Denver police have arrested an 18-year-old man charged with destroying several pieces of historic Chinese and Mayan rare art that were part of an exhibition depicting animals through the ages at the Denver Art Museum.
Jake Siebenlist was arrested for alleged felony criminal mischief. He’s accused of shattering valuable figurines and damaging rare Mayan vessels and Chinese vases, Siebenlist allegedly shoved museum patrons out of his way while grabbing and throwing the rare and fragile sculptures, and pushing exhibits over, causing them to shatter, according to an arrest warrant affidavit.
The museum is currently in the process of examining the art pieces to determine which pieces can be repaired and which ones are beyond repair. The suspect’s motive is not yet known.
The weirdly coincidentally titled “Stampede” exhibit has paintings and objects depicting animals in artwork throughout the centuries and in different cultures, including Deborah Butterfield’s horse sculptures and artwork by Frederic Remington and Georgia O’Keeffe.
Police say 10 Pieces of art were damaged or destroyed, causing over $20,000 worth of damage to the exhibit. Siebenlist allegedly tried to damage two paintings that were protected by plastic display cases but was unable to damage those artworks.
These are the risk exposures when an exhibition is open to public view. Something to keep in mind when loaning or exhibiting fine art. Even when loaning to reputable museums you should always have your own coverage. ArtInsuranceNow.com / Bernard Fleischer and Sons Inc. helps to mitigate those risks by providing comprehensive coverage to Artists, Museums, Galleries, Collectors, and Dealers.
Call us at 800.921.1008 to receive a competitive quote for comprehensive coverage that includes transit, multiple locations and more. You can also visit us at www.ArtInsuranceNow.com to learn more and live chat with an agent or apply for your free quote below.
This is the time many Galleries, Dealers, and Artists move inventory away from their premises to many different art fairs. Over the last few years art policies have changed, when was the last time you checked to see if you have the right coverage at the right cost?
Preparing for an art show/fair creates additional perils, which we address below;
- Transit for Dealers, Artists and Collectors: Make sure your policy covers the art while in transit by truck, airplane and boat. There are some policies in which you must notify your Insurance carrier when shipping or attending any art fairs. There are better policies that have these automatically built-in at no additional cost.
- Beware of transporters selling you insurance coverage: Many motor truck cargo policies or inland marine policies from truckers exclude art or when included, there are limitations like the maximum they will pay per complete conveyance, meaning all of the items including other people’s property, so there may not be enough limit to pay you in case something happens.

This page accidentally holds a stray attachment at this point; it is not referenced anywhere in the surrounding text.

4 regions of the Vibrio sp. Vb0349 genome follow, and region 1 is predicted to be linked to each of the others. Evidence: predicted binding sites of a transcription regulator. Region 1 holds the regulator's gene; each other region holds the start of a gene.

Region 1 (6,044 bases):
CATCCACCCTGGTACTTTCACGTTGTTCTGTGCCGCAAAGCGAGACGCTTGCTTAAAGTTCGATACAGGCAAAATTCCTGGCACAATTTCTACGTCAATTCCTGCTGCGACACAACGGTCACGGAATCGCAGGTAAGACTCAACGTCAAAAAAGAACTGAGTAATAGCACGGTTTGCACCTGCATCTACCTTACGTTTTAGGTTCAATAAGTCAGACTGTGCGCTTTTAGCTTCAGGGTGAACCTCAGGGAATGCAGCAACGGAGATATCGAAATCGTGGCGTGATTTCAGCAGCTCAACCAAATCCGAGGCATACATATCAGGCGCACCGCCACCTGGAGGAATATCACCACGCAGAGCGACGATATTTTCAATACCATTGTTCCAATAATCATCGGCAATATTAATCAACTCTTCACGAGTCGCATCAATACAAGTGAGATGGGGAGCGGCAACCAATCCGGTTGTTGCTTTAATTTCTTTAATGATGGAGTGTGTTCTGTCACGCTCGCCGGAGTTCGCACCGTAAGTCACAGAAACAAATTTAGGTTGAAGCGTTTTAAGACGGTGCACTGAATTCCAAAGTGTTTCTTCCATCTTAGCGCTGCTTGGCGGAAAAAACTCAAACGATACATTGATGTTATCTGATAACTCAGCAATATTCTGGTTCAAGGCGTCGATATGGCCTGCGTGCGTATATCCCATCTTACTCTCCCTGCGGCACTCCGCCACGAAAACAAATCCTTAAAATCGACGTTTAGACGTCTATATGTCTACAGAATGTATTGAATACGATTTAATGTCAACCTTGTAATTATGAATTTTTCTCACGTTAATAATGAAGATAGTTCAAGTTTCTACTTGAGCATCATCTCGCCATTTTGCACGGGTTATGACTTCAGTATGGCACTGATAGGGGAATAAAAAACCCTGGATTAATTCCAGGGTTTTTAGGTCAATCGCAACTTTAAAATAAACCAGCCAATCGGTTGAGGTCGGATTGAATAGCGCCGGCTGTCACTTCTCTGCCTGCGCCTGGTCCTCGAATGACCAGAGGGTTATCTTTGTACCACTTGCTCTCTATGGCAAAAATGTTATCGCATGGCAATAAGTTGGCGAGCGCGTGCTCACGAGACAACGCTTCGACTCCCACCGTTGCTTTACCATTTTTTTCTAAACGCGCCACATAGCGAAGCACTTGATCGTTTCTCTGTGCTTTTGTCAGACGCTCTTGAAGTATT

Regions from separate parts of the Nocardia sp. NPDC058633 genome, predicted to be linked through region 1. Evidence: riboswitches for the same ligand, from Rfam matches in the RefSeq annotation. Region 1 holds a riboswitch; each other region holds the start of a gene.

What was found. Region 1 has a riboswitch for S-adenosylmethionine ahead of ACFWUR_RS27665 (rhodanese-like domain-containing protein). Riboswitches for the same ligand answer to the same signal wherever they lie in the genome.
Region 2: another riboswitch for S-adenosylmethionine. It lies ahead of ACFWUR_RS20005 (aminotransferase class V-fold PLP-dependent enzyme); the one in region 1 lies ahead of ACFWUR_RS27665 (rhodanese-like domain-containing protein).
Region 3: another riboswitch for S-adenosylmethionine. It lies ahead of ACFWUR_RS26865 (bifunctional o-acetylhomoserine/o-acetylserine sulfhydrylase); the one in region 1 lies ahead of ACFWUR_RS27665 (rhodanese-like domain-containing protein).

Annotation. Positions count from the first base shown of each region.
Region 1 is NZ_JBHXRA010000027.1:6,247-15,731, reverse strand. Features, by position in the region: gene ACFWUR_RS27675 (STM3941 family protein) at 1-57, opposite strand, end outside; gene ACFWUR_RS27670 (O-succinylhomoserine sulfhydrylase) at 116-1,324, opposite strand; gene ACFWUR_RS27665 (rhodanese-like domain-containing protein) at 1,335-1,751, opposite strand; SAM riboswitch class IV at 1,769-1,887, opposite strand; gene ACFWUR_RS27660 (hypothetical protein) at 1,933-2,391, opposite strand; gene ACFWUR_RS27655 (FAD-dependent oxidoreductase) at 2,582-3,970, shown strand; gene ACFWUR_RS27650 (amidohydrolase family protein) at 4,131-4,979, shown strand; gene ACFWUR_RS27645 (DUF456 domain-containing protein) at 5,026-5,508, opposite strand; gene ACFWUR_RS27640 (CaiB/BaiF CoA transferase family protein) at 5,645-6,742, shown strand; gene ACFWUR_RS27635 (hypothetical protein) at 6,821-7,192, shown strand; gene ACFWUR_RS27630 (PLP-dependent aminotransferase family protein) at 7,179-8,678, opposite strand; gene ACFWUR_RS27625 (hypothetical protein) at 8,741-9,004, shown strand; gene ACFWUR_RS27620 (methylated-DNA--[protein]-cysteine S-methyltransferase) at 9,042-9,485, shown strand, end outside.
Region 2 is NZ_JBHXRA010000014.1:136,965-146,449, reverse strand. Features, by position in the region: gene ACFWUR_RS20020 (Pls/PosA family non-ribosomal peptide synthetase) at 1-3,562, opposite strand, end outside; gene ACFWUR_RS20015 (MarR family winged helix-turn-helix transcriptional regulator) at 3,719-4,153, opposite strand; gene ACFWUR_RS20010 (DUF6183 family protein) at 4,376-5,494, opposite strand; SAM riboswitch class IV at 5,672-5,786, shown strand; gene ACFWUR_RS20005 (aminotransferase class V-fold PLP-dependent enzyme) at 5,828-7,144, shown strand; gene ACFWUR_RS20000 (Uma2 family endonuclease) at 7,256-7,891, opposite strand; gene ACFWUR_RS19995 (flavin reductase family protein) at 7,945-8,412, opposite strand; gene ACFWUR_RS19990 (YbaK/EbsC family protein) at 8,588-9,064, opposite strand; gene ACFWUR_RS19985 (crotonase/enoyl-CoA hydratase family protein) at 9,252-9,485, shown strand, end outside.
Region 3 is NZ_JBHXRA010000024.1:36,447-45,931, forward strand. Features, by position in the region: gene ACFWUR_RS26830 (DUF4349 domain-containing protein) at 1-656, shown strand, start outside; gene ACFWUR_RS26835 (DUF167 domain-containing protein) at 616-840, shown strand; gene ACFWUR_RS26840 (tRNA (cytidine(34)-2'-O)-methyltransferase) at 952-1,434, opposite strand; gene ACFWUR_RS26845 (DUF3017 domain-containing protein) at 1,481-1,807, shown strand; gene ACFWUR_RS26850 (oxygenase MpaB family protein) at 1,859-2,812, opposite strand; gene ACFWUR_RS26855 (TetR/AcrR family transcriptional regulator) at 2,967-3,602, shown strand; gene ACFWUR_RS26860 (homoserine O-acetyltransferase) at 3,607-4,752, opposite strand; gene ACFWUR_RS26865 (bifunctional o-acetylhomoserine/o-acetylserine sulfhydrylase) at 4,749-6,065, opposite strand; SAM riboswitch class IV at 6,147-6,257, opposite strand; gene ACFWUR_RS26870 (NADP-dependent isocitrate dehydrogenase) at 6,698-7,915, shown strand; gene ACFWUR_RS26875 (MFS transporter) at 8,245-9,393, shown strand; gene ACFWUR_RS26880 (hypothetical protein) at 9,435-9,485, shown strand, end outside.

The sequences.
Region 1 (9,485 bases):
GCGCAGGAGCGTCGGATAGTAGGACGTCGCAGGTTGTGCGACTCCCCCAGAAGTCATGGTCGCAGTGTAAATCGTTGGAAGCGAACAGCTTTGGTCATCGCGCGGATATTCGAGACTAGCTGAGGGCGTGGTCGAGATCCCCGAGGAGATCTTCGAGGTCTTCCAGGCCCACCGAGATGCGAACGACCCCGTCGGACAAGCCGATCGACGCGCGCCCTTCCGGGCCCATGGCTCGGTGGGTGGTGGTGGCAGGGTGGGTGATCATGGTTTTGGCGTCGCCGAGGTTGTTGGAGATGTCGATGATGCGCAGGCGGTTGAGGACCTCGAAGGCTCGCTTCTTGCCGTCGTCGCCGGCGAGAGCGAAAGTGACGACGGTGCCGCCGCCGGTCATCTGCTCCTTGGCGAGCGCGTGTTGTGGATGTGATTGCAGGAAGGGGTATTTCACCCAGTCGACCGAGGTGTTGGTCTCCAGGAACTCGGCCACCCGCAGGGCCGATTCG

- Another limitation is the cause of damage, exclusions of car, train, and plane accidents.
- Valuation variants: Many of these policies will be based on the price not at current retail value but on what you paid for the item or net consignment.
- Partial Damage: Many transport company’s insurance policies require you to use specific restorers or conservators without the option of declaring the art a total loss.
- No payment for devaluation of damaged art.
- Valuation is based on weight not value. Check the bill of lading before you sign anything.
- Packing and crating issues: The companies have this condition in almost 90% of the policies. As long as the art is packed in a manner that other dealers would have packed, you are in the clear.
- Payment: Most transporter insurance polices will pay the transporter who will then pay you. But they can deduct storage, transport and other expenses from the money received from the loss. These polices are in the transporter’s name not yours, hence checks are made out to the transporter not you, unless you are a “loss payee” under their policy.
Be sure to buy the right coverage so you can focus on selling your art.
Call us at 800.921.1008 or visit ArtInsuranceNow.com and live chat with a professional to answer any questions you may have regarding your particular situation.
It’s important to be specific, especially when it comes to art insurance issues. You are expected to know exactly what is covered or not, when your coverage can be used, and what your responsibilities are in the event of a loss or a claim.
Insurance terms can be difficult to decipher, and problems can arise when you don’t quite understand what the words or phrases are describing.
The good news is Bernard Fleischer & Sons Inc. (ArtInsuranceNow.com) makes your policy easy to understand because we speak to our clients in plain English. Once you get a better handle on what your policy covers, you’ll feel more confident knowing your art is well protected.